The Mermaid and the Minotaur: Sexual Arrangements and Human Malaise

The Mermaid and the Minotaur: Sexual Arrangements and Human Malaise

The Mermaid and the Minotaur: Sexual Arrangements and Human Malaise

The Mermaid and the Minotaur: Sexual Arrangements and Human Malaise

Excerpt

It must have been somewhere around 1970 that people began urging me to get this book out soon, while it was still timely. But I had in fact outlined the main themes of its first nine chapters, and started writing it, years before it was at all timely in the newspaper-TV sense these people meant. The argument offered here took shape in me not in response to the wave of feminist activism that has swept around it -- and here and there into it -- while it was being written, but as part of a larger project that started to preoccupy me in the late fifties. I originally thought of this project as a single book, entitled The Mermaid and the Minotaur, of which "Sexual Arrangements and Human Malaise" would be one chapter. In the early sixties I started trying out that book's ideas on Rutgers undergraduates in a series of courses: on the pull between individuality and the social milieu; on the split between work and play; on religion; on the love of death and the concept of evil; and -- in 1966 -- on the present book's topic. It became clear that I was working on several books at once, and (by 1968 or so) that of these the one that should be pulled together first was this one, since so many people had suddenly started thinking so hard about the problems it goes into.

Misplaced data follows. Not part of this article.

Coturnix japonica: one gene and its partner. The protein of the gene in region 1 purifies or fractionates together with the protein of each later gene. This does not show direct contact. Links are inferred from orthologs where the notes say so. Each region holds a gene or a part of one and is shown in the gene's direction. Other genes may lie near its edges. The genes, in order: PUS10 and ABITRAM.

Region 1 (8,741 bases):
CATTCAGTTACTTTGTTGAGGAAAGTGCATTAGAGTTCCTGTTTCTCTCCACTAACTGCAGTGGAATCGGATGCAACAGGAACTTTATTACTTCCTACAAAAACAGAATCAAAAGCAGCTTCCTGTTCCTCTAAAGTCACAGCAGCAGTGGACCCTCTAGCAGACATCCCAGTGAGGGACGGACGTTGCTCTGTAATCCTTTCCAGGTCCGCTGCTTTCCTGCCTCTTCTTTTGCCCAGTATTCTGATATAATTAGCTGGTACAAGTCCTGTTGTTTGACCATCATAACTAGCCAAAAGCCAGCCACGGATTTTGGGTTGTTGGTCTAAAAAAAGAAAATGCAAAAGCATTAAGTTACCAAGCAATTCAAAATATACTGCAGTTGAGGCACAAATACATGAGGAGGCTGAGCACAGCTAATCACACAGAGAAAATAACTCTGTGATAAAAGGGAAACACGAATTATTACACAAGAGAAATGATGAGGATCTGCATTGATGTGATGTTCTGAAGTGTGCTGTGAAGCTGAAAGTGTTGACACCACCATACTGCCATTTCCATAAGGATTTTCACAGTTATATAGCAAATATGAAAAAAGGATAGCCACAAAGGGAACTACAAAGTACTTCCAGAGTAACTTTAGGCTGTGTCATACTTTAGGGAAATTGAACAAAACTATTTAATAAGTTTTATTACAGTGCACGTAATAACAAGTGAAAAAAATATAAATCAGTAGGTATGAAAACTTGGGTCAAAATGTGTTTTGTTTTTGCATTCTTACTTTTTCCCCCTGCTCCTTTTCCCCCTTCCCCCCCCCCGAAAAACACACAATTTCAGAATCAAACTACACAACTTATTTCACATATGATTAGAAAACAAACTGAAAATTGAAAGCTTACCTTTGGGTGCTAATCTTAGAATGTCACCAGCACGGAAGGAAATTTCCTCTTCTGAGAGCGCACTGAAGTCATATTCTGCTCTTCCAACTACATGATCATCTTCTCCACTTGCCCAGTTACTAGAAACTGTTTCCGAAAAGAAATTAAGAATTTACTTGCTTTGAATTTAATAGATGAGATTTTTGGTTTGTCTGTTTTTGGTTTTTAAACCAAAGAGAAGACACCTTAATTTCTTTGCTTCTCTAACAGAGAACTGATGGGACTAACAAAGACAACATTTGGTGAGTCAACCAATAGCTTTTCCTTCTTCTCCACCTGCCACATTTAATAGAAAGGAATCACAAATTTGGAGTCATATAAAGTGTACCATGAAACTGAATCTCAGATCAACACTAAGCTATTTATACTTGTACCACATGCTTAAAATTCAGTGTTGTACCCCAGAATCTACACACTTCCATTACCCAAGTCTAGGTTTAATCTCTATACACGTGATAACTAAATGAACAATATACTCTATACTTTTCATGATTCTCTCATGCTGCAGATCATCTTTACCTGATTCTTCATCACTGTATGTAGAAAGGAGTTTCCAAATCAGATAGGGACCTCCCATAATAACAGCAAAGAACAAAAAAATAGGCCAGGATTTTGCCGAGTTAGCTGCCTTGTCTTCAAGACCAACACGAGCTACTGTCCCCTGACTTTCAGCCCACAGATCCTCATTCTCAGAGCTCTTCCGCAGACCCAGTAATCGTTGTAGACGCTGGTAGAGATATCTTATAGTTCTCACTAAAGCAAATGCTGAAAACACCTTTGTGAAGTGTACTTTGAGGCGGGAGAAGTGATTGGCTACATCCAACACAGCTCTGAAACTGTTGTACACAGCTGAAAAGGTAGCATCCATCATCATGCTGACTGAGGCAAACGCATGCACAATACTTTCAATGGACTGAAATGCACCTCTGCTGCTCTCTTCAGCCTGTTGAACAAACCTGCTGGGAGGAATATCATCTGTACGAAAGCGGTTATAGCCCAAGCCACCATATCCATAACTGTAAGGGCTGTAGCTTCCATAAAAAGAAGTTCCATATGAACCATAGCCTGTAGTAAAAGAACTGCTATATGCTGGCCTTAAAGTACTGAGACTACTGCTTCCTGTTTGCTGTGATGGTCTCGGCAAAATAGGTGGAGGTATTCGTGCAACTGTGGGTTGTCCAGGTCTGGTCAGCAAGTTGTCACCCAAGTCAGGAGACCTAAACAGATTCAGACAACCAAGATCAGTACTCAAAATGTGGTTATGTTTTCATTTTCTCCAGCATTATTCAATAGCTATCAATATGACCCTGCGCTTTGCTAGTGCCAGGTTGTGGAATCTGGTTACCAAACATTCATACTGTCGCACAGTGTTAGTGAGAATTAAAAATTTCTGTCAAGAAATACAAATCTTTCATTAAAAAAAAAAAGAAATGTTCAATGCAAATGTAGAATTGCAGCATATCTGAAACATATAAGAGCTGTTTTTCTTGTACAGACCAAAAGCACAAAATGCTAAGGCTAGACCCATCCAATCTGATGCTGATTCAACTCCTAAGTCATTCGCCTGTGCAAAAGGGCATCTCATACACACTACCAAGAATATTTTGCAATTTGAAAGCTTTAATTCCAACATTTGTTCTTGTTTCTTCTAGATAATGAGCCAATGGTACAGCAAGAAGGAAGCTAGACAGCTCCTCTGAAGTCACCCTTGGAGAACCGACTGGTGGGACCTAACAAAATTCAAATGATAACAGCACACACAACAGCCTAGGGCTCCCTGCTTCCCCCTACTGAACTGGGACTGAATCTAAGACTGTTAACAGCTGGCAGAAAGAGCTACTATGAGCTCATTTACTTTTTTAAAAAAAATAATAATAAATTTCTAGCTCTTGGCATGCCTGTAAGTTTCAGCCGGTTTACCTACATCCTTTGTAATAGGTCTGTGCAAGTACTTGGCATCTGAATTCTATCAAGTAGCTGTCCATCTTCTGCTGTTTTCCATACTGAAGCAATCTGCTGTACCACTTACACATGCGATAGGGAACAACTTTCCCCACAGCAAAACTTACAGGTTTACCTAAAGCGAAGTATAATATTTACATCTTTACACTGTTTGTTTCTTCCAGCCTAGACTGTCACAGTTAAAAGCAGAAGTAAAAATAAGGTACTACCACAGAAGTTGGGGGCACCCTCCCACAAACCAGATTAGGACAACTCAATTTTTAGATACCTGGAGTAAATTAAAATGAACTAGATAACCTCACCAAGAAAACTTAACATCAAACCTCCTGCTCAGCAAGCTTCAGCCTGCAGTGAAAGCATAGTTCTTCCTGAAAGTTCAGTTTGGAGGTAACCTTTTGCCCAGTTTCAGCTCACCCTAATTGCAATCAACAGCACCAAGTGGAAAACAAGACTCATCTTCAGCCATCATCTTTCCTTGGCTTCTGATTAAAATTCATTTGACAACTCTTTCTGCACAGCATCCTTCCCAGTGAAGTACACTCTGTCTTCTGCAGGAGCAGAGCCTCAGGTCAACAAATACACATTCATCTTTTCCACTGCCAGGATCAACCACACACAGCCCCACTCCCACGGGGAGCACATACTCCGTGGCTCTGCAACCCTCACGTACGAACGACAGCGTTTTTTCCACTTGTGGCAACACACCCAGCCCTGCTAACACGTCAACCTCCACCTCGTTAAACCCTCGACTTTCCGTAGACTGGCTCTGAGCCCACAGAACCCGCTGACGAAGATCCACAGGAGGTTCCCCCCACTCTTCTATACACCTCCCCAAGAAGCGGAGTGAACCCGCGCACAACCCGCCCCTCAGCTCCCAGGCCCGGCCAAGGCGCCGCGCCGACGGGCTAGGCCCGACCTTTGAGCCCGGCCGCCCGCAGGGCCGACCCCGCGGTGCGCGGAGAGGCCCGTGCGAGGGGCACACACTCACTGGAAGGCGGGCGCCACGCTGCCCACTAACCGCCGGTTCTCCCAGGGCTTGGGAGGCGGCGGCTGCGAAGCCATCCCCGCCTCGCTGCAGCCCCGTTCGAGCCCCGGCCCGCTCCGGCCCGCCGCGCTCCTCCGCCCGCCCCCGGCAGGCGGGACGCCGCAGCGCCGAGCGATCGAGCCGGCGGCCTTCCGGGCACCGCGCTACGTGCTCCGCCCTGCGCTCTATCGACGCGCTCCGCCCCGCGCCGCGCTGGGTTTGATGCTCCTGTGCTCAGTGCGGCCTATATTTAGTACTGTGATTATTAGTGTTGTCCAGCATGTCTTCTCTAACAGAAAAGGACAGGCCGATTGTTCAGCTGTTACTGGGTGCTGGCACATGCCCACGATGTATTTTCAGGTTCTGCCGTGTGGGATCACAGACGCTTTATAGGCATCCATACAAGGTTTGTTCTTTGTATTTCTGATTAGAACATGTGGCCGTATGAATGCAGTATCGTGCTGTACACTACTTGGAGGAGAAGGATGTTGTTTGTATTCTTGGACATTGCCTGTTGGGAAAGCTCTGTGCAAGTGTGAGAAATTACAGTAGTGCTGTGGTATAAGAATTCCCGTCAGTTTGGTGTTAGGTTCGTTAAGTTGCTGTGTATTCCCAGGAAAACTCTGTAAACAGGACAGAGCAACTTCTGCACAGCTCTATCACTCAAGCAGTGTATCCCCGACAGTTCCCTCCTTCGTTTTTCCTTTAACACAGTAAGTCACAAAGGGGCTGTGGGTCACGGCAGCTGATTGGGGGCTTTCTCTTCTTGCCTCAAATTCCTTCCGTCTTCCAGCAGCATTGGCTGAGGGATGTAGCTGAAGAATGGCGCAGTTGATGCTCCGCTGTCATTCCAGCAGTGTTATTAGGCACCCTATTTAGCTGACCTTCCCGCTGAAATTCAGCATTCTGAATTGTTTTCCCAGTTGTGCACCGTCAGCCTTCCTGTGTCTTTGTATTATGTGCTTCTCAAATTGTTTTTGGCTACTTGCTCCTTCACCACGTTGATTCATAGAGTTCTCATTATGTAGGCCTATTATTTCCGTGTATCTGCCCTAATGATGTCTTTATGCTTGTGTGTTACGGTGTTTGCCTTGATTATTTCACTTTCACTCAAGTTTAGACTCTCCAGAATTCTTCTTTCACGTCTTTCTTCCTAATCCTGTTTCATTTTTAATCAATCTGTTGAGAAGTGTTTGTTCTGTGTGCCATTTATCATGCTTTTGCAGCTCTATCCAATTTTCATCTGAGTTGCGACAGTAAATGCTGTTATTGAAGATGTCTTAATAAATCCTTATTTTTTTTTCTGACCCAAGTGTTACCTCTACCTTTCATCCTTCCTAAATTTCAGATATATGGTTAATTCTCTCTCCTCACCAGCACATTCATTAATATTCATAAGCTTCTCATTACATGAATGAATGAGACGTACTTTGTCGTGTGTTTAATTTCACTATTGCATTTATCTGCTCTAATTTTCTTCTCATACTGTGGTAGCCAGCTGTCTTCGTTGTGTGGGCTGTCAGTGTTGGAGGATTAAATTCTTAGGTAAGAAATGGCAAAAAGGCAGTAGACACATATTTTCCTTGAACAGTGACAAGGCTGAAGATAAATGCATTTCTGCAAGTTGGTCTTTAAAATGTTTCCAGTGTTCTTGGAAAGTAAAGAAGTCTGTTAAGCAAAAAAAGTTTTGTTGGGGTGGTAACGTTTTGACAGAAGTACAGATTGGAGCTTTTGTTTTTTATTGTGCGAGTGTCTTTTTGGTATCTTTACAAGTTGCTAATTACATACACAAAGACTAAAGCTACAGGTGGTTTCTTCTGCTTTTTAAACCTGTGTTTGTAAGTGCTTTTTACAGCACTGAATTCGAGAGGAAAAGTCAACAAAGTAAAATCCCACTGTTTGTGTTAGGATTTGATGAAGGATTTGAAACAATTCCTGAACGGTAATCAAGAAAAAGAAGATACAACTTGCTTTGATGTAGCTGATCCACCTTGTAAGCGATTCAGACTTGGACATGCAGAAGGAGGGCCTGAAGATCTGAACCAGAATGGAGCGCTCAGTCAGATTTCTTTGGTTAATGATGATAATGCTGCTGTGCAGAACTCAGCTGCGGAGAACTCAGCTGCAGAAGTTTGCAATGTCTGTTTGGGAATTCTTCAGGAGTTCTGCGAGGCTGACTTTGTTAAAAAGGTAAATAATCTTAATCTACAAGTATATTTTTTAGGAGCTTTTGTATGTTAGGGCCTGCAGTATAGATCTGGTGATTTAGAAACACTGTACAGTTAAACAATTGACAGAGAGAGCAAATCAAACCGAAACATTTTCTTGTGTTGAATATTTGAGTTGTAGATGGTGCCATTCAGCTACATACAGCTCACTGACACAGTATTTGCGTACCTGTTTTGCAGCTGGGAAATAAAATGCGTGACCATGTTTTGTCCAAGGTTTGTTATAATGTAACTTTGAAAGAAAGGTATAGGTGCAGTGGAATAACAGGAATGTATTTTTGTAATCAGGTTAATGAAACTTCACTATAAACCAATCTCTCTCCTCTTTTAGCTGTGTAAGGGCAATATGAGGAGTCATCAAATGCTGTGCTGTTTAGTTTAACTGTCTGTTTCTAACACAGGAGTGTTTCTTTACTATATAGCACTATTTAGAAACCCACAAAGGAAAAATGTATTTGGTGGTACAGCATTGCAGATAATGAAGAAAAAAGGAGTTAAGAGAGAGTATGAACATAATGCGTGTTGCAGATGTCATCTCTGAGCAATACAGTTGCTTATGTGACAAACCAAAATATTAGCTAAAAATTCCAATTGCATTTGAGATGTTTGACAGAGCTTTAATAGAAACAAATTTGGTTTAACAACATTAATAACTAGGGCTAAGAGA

But I am a slow, slow writer. In 1976 a book on the gender arrangements can hardly be thought of as freshly topical. That much is just as well, since what I have to say would at no point recommend itself as topical anyway. (Keeping au courant is not my style: newspapers and magazines, and especially TV, are phenomena of which a very little goes a very long way with me; the same is true for meetings, conferences, and workshops.) This statement -- except for Chapter 10, which I did not think out until 1970 -- touches only occasionally and lightly on the present crisis of feminist feeling, deep as my own sense of emotional con-

Search by... Author
Show... All Results Primary Sources Peer-reviewed

Oops!

An unknown error has occurred. Please click the button below to reload the page. If the problem persists, please try again in a little while.